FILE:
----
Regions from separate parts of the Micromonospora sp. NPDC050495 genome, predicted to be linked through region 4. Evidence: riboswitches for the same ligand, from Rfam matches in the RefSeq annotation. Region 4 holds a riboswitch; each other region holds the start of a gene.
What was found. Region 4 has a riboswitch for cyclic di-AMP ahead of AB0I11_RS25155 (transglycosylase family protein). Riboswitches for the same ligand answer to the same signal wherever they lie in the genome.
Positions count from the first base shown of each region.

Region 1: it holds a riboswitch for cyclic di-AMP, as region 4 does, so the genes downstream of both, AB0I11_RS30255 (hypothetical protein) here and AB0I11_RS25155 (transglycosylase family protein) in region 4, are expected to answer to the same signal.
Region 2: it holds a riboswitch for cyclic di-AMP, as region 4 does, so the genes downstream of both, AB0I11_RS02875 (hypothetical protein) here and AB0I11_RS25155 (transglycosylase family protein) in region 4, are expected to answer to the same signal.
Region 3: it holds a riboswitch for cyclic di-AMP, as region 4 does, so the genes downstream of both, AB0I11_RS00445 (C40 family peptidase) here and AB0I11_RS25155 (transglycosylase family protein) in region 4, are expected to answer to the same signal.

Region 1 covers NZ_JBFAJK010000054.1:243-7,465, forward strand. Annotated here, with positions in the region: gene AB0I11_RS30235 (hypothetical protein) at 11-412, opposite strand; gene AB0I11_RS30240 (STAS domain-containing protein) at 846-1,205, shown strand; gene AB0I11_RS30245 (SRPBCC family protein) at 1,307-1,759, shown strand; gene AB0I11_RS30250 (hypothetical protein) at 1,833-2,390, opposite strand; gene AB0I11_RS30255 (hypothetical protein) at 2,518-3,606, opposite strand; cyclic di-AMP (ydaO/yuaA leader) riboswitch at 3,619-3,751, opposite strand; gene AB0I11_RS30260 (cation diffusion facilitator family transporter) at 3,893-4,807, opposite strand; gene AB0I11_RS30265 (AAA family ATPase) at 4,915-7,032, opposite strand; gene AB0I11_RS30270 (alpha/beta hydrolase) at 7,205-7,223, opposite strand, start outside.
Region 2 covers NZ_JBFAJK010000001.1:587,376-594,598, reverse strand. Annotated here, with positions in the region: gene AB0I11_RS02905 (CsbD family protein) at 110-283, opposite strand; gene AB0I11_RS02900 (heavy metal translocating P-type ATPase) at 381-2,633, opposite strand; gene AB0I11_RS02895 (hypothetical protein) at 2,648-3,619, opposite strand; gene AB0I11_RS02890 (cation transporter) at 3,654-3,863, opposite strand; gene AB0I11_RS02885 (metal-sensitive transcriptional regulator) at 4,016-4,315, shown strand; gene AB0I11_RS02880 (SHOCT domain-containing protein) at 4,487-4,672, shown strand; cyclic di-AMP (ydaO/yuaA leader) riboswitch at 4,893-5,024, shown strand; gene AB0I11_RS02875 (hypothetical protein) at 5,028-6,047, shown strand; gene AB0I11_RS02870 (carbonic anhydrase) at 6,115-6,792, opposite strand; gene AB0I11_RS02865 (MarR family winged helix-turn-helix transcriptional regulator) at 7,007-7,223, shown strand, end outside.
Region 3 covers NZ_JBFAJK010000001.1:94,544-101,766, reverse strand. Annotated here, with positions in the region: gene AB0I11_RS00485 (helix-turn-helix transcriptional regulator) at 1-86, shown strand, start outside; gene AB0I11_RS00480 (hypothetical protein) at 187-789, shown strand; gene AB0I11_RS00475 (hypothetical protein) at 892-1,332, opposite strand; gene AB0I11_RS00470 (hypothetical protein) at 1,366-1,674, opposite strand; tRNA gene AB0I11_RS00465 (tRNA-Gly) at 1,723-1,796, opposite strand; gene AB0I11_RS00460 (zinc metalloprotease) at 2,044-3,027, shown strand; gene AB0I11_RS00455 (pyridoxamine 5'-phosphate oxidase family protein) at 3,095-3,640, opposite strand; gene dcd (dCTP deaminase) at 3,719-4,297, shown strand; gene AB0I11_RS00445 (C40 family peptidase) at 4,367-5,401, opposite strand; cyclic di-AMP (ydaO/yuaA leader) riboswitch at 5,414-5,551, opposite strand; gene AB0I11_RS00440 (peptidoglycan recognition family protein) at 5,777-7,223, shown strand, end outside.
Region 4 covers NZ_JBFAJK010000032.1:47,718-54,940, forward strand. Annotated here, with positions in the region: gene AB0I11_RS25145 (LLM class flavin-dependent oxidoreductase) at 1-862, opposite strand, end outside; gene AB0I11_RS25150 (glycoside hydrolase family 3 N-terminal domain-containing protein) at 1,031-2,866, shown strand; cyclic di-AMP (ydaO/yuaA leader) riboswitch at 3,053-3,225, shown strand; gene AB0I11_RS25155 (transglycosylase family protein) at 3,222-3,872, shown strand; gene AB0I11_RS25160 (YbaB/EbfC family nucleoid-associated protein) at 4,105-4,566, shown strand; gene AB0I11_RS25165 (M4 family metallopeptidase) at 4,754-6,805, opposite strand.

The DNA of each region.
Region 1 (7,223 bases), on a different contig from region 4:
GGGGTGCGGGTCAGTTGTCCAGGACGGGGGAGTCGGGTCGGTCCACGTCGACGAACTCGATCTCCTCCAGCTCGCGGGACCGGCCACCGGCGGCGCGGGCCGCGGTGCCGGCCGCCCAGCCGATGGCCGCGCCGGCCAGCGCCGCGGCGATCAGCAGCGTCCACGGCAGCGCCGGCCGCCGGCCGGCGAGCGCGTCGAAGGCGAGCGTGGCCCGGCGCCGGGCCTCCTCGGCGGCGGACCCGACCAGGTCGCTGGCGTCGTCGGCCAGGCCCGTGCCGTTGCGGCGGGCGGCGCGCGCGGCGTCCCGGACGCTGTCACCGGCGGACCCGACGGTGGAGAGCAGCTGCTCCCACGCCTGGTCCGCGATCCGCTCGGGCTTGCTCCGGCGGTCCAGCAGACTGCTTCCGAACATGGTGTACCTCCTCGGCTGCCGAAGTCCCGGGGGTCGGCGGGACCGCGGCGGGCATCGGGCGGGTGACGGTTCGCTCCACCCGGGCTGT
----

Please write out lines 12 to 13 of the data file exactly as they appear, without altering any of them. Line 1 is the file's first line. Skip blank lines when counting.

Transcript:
Region 1 (7,223 bases), on a different contig from region 4:
GGGGTGCGGGTCAGTTGTCCAGGACGGGGGAGTCGGGTCGGTCCACGTCGACGAACTCGATCTCCTCCAGCTCGCGGGACCGGCCACCGGCGGCGCGGGCCGCGGTGCCGGCCGCCCAGCCGATGGCCGCGCCGGCCAGCGCCGCGGCGATCAGCAGCGTCCACGGCAGCGCCGGCCGCCGGCCGGCGAGCGCGTCGAAGGCGAGCGTGGCCCGGCGCCGGGCCTCCTCGGCGGCGGACCCGACCAGGTCGCTGGCGTCGTCGGCCAGGCCCGTGCCGTTGCGGCGGGCGGCGCGCGCGGCGTCCCGGACGCTGTCACCGGCGGACCCGACGGTGGAGAGCAGCTGCTCCCACGCCTGGTCCGCGATCCGCTCGGGCTTGCTCCGGCGGTCCAGCAGACTGCTTCCGAACATGGTGTACCTCCTCGGCTGCCGAAGTCCCGGGGGTCGGCGGGACCGCGGCGGGCATCGGGCGGGTGACGGTTCGCTCCACCCGGGCTGT